How colleges reach remote students

Using video to connect to students in rural America

Imagine coaching a student intern who is teaching in a school that’s so remote, there are no roads leading into town. Or trying to observe a social work major who has a field placement hundreds of miles from campus.

For colleges and universities that serve rural areas, interacting with students who do not have access to campus—either by car or the internet—can be a challenge.

Online exclusive: Tech providers on expanding access to rural students

But higher ed institutions are finding ways to expand their reach into rural communities through video-based distance learning.

In the tribal reservations of Arizona, hamlets in northern Alaska and other remote communities, colleges are also training a future cadre of professionals who can relieve severe shortages of teachers, social workers and child welfare workers.

Sidebar: Case study: Using a mobile app to engage rural students

“Rural areas have a lot of things working against them,” says Jessica Retrum, associate professor of the Department of Social Work at Metropolitan State University of Denver. “On top of not having the resources, they don’t have the workforce to meet the needs of those living there. That’s the crux of why we want to reach rural communities.”

Sidebar: Technology training takeaways 

Here’s how four institutions are bridging the gap between their campuses and students based in rural areas. 

Northland Pioneer College: Increasing college access to Native Americans

One way to help rural students access postsecondary education is to meet them where they are—at high school.

That is what Northland Pioneer College, a community college in Holbrook, Arizona, did when administrators launched Project TALON (Technology to Advance Learning Outcomes at Northland) in 2016 to offer general education college courses to students in 10 high schools in two sprawling counties in the state’s northeastern corner.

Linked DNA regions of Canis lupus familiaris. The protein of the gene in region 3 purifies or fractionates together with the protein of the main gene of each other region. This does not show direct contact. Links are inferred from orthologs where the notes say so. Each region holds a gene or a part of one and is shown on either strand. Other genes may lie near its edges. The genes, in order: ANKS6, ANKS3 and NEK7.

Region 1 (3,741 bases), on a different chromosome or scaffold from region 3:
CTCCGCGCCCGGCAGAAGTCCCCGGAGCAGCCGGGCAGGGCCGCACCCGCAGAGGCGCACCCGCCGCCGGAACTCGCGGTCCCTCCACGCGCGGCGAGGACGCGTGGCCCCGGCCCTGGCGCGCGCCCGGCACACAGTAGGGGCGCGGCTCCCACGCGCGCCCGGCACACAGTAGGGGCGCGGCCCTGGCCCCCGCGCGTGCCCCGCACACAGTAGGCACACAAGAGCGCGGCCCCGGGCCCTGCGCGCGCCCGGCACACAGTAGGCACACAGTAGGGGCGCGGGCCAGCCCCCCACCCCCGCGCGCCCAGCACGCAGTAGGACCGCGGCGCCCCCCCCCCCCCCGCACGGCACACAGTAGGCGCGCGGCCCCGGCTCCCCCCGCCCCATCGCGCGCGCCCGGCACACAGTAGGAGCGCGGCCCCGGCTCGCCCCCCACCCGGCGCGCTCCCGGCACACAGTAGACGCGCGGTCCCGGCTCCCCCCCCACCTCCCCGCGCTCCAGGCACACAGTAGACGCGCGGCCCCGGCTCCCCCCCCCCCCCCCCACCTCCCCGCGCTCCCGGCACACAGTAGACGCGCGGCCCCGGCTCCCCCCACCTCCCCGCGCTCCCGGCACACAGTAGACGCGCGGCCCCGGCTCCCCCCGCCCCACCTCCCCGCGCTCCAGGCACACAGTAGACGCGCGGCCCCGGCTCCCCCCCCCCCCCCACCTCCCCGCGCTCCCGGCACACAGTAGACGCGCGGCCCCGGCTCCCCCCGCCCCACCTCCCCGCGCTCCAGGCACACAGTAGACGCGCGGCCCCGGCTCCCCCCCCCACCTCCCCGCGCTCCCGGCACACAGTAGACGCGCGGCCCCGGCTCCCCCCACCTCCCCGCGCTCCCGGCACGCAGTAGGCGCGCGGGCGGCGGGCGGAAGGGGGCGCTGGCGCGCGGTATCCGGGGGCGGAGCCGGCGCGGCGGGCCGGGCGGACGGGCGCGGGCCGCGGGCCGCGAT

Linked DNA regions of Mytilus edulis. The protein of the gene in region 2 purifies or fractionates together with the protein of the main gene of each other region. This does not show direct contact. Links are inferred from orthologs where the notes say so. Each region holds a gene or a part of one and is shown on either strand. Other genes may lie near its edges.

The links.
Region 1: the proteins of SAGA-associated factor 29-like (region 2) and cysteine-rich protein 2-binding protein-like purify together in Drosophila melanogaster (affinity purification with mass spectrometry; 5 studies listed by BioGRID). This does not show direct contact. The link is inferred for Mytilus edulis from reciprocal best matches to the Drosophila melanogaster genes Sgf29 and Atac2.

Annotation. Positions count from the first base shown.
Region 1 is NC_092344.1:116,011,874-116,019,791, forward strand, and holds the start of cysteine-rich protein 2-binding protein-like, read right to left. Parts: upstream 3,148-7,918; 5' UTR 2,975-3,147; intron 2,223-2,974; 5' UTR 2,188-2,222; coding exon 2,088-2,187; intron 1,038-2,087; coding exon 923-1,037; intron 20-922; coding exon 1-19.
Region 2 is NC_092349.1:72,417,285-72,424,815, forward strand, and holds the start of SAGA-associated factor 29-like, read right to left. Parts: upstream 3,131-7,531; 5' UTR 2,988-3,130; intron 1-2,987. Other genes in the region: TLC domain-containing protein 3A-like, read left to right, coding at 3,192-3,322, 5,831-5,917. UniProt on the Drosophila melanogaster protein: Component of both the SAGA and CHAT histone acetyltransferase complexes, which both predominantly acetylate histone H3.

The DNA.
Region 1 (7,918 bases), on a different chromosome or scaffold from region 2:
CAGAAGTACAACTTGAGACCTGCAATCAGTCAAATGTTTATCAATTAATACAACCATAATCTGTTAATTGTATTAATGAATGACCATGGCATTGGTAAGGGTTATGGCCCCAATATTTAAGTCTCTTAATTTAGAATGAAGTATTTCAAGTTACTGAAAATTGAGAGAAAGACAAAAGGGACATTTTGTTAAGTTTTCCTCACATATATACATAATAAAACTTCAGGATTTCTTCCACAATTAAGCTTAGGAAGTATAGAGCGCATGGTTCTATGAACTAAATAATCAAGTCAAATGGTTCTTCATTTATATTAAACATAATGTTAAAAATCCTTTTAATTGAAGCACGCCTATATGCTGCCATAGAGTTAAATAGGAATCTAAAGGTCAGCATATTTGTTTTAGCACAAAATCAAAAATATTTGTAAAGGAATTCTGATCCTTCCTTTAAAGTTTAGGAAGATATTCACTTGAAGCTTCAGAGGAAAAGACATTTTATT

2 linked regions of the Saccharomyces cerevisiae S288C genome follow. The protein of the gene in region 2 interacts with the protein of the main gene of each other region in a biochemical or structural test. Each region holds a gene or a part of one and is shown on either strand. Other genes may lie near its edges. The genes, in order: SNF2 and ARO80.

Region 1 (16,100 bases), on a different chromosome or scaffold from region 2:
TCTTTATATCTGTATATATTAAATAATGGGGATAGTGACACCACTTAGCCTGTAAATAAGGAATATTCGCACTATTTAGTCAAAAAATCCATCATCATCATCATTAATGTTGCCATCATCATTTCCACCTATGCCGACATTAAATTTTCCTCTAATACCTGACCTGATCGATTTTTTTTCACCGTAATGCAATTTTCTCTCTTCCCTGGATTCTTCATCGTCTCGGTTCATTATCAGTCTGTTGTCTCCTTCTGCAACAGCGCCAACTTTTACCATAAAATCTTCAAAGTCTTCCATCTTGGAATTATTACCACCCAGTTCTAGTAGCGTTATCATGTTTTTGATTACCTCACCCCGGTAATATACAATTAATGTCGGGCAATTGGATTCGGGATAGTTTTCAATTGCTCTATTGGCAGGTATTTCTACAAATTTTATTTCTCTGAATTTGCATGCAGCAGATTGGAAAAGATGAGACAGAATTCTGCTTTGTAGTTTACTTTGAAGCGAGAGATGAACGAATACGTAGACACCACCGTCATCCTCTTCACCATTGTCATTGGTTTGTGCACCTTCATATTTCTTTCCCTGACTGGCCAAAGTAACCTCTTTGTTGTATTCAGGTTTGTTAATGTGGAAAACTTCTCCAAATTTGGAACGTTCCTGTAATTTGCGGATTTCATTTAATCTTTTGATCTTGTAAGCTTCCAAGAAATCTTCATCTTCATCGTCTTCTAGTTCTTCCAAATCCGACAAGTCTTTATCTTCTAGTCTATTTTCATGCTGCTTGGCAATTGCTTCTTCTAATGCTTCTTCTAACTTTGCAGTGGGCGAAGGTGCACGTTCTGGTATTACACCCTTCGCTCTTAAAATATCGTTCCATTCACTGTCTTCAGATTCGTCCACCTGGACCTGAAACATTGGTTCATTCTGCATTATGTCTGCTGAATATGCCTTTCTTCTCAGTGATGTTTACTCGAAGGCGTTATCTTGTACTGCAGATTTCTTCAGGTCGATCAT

Powered by a Cisco-developed platform, the project involves engaging a large number of Native Americans in the region to encourage them to attend college, says Phil Way, associate vice president and chief information officer for Northland Pioneer College.

“The students who have the talents, the gifts and the desire to pursue higher education may have challenges with their families to pursue college because they know when these students graduate from college, they may leave home and never come back,” he adds.

Project TALON also addresses the severe teacher shortage in the two counties, which as of early summer 2018 stood at 500 openings. Because of the lack of teachers, high school students have been unable to take some of the courses required for graduation, so the college has stepped in to provide those classes, Way says.

Videoconferencing provides access to the classes as they’re taught in real time at Northland, with the technology enabling interaction with the professor or students on campus and at another high school.